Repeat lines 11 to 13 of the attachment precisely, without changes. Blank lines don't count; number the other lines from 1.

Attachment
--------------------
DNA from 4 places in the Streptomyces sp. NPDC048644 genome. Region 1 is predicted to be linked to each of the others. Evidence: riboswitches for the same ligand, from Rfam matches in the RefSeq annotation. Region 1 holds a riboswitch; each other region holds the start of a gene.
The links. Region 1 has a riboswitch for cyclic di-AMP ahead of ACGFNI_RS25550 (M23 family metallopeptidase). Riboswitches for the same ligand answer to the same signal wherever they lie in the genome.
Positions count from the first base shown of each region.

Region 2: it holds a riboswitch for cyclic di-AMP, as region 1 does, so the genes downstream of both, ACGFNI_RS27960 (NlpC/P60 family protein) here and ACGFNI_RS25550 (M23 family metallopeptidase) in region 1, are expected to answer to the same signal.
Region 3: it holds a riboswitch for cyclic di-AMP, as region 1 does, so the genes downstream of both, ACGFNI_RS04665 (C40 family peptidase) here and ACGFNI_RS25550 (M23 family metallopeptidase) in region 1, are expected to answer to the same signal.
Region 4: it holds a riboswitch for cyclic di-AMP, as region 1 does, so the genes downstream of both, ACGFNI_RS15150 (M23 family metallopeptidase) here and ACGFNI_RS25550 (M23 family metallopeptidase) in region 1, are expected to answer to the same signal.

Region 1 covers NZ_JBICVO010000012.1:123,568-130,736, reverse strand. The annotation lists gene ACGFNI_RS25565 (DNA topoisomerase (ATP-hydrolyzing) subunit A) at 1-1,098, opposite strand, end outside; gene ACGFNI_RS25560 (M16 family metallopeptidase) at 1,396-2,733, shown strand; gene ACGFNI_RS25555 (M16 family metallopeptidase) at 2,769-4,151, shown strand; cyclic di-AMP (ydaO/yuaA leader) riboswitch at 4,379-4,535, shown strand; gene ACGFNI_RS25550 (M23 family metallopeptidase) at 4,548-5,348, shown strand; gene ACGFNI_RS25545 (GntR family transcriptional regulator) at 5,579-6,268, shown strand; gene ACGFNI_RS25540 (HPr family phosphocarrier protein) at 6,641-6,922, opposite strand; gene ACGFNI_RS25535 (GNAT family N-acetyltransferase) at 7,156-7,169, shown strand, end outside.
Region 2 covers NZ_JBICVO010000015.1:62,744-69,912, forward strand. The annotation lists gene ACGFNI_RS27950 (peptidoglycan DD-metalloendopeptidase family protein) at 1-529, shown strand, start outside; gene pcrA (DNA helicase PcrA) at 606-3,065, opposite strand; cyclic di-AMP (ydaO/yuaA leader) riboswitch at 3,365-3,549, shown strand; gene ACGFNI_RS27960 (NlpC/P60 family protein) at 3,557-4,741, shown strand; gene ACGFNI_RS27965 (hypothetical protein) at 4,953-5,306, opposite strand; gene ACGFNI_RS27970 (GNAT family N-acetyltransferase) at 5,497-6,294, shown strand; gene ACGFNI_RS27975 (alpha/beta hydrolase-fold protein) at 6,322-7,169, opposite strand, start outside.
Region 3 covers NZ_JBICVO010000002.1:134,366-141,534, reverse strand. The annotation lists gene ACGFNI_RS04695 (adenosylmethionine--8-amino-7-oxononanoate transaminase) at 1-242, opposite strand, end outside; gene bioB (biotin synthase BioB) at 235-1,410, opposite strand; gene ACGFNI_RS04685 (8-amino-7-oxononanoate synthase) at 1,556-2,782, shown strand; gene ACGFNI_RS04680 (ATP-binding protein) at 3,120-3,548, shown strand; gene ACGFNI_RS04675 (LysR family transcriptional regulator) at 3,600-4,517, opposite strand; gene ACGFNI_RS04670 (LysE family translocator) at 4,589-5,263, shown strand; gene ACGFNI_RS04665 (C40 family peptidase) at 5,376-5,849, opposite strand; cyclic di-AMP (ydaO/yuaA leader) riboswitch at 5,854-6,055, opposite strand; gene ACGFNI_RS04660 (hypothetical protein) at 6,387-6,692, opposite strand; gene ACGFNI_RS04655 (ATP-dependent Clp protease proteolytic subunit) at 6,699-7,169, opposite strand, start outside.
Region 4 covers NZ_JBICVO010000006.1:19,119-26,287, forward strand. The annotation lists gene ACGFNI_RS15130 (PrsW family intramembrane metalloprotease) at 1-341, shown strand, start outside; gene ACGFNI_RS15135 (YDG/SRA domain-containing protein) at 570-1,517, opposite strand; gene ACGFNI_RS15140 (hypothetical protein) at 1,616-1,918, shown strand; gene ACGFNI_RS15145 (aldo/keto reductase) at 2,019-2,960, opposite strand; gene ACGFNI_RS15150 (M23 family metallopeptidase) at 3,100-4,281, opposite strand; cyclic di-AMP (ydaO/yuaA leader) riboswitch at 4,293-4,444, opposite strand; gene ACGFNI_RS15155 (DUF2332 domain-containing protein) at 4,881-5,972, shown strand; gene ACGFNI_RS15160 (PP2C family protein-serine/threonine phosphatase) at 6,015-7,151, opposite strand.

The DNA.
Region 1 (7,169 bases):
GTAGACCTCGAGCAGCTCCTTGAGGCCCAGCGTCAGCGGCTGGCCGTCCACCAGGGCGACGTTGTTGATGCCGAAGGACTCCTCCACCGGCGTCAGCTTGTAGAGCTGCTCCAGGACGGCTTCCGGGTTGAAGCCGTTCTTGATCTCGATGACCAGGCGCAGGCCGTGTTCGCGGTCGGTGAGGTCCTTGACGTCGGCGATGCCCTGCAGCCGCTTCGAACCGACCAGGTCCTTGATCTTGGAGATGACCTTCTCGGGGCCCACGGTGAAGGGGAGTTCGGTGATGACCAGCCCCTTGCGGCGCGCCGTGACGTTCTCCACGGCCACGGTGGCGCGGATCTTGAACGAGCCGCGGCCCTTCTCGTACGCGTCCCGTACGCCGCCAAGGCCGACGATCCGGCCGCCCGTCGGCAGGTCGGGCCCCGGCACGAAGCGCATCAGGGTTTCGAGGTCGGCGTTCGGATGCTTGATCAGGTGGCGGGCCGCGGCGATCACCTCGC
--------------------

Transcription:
The DNA.
Region 1 (7,169 bases):
GTAGACCTCGAGCAGCTCCTTGAGGCCCAGCGTCAGCGGCTGGCCGTCCACCAGGGCGACGTTGTTGATGCCGAAGGACTCCTCCACCGGCGTCAGCTTGTAGAGCTGCTCCAGGACGGCTTCCGGGTTGAAGCCGTTCTTGATCTCGATGACCAGGCGCAGGCCGTGTTCGCGGTCGGTGAGGTCCTTGACGTCGGCGATGCCCTGCAGCCGCTTCGAACCGACCAGGTCCTTGATCTTGGAGATGACCTTCTCGGGGCCCACGGTGAAGGGGAGTTCGGTGATGACCAGCCCCTTGCGGCGCGCCGTGACGTTCTCCACGGCCACGGTGGCGCGGATCTTGAACGAGCCGCGGCCCTTCTCGTACGCGTCCCGTACGCCGCCAAGGCCGACGATCCGGCCGCCCGTCGGCAGGTCGGGCCCCGGCACGAAGCGCATCAGGGTTTCGAGGTCGGCGTTCGGATGCTTGATCAGGTGGCGGGCCGCGGCGATCACCTCGC